Ted Bundy


bundy6.jpg (10844 bytes)

On 31 January 1974, a student at the University of Washington, in Seattle, Lynda Ann Healy, vanished from her room; the bedsheets were bloodstained, suggesting that she had been badly struck on the head.  During the following March, April and May, three more girl students vanished with two more in June.  In July, two girls vanished on the same day.  It happened at  Lake Sammanish. A number of people saw a good-looking young man, with his arm in a sling, accost a girl named Janice Ott and ask her to help him lift a boat on to the roof of his car, she walked away with him and did not return.  Later, a girl named Denise Naslund was accosted by the same young man, she also vanished.  He had been heard to introduce himself as 'Ted'.

In October 1974 the killings shifted to Salt Lake City; three girls disappeared in one month.  In November, the police had their first break in the case: a girl named Carol DaRonch was accosted by a young man who said he was a detective, he lead her back to his car and he snapped a handcuff on her wrist and pointed a gun at her head; she fought and screamed, and managed to jump from his car.  That evening, a girl student vanished on her way to meet her brother.  A handcuff key was found near the place from which she had been taken.

Meanwhile, the Seattle police had fixed on a young man named Ted Bundy as a main suspect.  For the past six years, he had been involved in a close relationship with a divorcee named Meg Anders, but she had called the relationship off.  After the Lake Sammanish disappearances, she had seen a photofit drawing of the wanted 'Ted' in the Seattle Times and thought it looked like Bundy.  She telephoned the police.  They told her that they had already checked on Bundy; but at the suggestion of the Seattle Police, Carol DaRonch was shown Bundy’s photograph.   She tentatively identified it as resembling the man who had tried to abduct her, but was obviously far from sure, as Bundy had been in disguise at the attempted kidnapping.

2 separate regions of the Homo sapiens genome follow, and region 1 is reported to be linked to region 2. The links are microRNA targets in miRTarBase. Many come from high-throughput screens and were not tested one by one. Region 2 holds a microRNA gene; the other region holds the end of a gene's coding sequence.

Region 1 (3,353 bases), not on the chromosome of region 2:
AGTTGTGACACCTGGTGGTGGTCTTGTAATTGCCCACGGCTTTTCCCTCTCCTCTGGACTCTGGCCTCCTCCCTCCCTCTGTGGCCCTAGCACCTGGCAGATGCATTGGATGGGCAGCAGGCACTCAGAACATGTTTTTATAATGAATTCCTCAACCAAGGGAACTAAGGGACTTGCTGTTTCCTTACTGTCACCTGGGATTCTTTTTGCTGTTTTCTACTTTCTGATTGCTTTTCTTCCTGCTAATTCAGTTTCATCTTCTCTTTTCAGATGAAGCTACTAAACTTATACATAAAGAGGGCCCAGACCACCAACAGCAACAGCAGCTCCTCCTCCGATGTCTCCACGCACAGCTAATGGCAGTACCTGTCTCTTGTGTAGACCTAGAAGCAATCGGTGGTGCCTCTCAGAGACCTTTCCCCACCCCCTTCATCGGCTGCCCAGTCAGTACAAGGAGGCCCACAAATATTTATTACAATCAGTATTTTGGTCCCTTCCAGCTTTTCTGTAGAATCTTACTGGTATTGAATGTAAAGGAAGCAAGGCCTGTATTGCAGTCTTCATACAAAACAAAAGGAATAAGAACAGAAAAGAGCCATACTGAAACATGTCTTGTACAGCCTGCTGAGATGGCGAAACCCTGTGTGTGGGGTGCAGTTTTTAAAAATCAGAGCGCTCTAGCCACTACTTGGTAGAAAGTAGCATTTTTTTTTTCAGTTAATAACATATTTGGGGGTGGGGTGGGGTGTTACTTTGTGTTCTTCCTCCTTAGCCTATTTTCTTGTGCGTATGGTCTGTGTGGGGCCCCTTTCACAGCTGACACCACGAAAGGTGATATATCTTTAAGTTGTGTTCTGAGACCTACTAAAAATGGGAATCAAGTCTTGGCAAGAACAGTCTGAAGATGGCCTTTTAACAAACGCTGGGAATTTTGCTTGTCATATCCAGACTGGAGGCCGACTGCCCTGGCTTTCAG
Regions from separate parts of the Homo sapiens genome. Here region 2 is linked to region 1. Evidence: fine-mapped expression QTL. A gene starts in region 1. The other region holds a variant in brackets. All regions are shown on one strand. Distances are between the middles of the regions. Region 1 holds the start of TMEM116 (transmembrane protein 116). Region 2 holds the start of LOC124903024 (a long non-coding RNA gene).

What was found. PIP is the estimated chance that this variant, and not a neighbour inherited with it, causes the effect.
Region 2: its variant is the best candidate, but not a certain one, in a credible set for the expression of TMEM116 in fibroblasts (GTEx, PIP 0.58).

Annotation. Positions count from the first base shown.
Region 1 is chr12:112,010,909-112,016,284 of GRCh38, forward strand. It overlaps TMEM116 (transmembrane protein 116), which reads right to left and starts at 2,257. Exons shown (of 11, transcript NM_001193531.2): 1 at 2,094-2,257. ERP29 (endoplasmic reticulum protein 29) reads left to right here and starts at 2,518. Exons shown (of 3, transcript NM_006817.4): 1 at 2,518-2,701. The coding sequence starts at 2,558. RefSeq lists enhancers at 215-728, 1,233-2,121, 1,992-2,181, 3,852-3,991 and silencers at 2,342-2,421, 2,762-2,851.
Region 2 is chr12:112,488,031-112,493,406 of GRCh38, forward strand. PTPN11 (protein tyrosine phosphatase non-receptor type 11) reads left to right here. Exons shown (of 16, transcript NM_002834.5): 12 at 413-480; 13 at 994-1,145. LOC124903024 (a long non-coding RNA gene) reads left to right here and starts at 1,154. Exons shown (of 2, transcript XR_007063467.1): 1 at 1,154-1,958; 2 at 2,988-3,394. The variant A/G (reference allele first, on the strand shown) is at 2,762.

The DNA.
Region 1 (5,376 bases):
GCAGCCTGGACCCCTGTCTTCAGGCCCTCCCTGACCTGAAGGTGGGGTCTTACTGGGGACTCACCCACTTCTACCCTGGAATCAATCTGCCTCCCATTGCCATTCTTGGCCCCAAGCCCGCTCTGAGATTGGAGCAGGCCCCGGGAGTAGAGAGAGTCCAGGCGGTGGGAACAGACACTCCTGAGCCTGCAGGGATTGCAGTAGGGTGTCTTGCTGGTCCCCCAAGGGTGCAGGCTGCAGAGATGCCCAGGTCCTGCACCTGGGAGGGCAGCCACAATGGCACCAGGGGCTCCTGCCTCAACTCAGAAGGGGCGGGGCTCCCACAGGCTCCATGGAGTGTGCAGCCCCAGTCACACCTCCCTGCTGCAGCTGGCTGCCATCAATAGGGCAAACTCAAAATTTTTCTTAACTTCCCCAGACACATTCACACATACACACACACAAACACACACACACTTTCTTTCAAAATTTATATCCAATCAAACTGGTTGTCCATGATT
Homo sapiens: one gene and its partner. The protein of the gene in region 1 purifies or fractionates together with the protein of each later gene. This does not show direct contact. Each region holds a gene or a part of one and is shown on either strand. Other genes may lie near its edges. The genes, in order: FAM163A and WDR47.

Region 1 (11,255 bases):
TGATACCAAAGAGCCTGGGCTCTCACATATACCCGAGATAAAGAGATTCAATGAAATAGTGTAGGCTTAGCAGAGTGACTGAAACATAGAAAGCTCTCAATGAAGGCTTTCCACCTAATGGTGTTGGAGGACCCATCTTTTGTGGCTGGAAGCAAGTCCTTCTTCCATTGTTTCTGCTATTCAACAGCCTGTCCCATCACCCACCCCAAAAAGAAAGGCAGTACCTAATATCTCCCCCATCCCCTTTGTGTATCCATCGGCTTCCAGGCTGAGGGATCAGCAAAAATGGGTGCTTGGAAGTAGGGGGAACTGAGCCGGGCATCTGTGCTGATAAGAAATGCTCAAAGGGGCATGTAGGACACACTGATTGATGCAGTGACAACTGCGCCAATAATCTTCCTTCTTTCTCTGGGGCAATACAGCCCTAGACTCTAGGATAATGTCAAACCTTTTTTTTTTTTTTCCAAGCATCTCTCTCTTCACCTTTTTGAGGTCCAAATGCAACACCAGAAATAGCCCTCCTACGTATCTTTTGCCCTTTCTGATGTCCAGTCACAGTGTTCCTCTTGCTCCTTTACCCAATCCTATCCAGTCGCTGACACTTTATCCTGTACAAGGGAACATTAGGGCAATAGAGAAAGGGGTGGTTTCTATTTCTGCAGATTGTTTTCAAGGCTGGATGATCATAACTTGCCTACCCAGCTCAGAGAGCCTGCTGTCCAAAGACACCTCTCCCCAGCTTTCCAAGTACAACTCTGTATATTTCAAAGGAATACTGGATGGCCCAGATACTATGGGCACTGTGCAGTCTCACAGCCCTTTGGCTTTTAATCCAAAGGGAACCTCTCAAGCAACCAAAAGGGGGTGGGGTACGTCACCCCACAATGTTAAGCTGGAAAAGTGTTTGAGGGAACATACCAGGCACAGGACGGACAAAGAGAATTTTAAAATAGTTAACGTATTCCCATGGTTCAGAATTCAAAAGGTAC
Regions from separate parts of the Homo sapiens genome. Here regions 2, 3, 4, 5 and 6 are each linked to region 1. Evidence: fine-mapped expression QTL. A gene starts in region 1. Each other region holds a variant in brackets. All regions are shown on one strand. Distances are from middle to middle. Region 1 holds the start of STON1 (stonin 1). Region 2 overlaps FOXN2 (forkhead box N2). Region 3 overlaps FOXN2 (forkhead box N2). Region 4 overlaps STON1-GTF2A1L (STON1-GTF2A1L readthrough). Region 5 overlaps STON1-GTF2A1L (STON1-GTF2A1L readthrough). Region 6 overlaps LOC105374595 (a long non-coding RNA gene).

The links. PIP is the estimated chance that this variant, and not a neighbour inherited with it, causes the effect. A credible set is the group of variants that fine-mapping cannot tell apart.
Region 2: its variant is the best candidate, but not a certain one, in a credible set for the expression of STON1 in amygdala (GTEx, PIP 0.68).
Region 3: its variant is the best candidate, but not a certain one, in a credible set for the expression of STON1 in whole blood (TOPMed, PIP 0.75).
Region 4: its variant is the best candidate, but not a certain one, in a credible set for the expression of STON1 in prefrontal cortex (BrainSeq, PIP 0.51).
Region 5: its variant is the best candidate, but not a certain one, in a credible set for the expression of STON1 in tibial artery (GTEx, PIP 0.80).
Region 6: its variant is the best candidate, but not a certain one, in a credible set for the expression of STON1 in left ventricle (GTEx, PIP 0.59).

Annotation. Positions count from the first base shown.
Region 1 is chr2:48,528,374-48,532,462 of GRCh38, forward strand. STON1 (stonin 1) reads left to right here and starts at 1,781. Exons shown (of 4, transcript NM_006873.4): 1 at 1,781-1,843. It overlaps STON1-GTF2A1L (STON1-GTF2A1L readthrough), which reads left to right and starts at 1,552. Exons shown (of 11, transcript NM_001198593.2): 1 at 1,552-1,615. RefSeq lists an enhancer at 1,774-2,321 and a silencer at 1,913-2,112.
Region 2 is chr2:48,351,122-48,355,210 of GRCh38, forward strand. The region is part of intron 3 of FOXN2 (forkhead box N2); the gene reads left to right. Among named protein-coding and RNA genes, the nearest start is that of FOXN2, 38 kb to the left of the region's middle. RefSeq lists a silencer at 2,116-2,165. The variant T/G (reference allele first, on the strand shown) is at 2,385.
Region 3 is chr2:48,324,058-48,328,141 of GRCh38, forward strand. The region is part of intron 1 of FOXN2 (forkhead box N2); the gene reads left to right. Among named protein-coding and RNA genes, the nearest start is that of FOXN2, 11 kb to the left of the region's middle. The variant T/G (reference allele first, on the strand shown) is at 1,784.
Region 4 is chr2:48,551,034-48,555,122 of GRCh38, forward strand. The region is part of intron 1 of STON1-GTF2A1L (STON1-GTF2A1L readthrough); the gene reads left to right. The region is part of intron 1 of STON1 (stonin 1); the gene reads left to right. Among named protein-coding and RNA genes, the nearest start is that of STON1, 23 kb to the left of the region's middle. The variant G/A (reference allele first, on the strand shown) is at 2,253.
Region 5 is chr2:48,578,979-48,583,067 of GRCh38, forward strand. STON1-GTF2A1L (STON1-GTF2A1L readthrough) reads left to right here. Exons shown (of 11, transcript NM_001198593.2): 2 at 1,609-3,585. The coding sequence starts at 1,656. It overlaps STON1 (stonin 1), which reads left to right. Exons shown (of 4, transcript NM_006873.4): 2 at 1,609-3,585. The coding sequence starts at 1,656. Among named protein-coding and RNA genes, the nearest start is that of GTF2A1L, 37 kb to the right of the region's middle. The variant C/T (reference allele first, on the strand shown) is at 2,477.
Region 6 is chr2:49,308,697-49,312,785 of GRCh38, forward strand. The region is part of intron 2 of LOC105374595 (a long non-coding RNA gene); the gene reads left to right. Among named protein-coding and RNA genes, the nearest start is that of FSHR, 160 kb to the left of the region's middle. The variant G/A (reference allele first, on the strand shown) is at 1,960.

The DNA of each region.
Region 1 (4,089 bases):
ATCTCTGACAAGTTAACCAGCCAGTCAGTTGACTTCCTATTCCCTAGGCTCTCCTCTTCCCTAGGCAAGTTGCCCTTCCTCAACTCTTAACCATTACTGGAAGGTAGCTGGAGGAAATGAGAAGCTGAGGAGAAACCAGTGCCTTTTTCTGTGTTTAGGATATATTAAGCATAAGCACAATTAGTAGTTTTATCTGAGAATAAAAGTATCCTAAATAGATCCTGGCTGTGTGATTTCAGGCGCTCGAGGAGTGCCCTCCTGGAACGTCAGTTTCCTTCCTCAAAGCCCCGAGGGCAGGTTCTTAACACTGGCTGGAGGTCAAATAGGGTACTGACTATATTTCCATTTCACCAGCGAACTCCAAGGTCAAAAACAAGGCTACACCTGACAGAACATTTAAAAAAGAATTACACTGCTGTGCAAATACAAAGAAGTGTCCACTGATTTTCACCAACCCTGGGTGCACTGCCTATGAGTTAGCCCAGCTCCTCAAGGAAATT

In January, March, April, July and August 1975, more girls vanished in Colorado.  (Their bodies-or skeletons-were found later in remote spots.) On 16 August 1975, Bundy was arrested for the first time.  As a police car was driving along a dark street in Salt Lake City, a parked Volkswagen launched into motion; the policeman followed, and it accelerated.  He caught up with the car at a service station, and found in the car a pantyhose mask, a crow-bar, an icepick and various other tools; there was also a pair of handcuffs.

Bundy, 29 years old, seemed an unlikely burglar.  He was a graduate of the University of Washington, and was in Utah to study law; he had worked as a political campaigner, and for the Crime Commission in Seattle.  In his room there was nothing suspicious - except maps of Colorado, from which five girls had vanished that year.  Also strands of hair were found in his car that came from some of the missing girls.  Carol DaRonch had meanwhile identified Bundy from a police line-up, and bloodspots on her clothes - where she had scratched her assailant - were of Bundy’s group.  Credit card receipts showed that Bundy had been close to various places from which girls had vanished in Colorado.

The evidence was, admittedly, circumstantial, but taken all together, it formed a powerful case.  The central objection to it became apparent as soon as Bundy walked into court.  He looked so decent and clean-cut that most people felt there must be some mistake.

The case seemed to be balanced on a knife-edge - until the judge pronounced a sentence of guilty of kidnapping.  Bundy sobbed and pleaded not to be sent to prison; but the judge sentenced him to a period between one and fifteen years.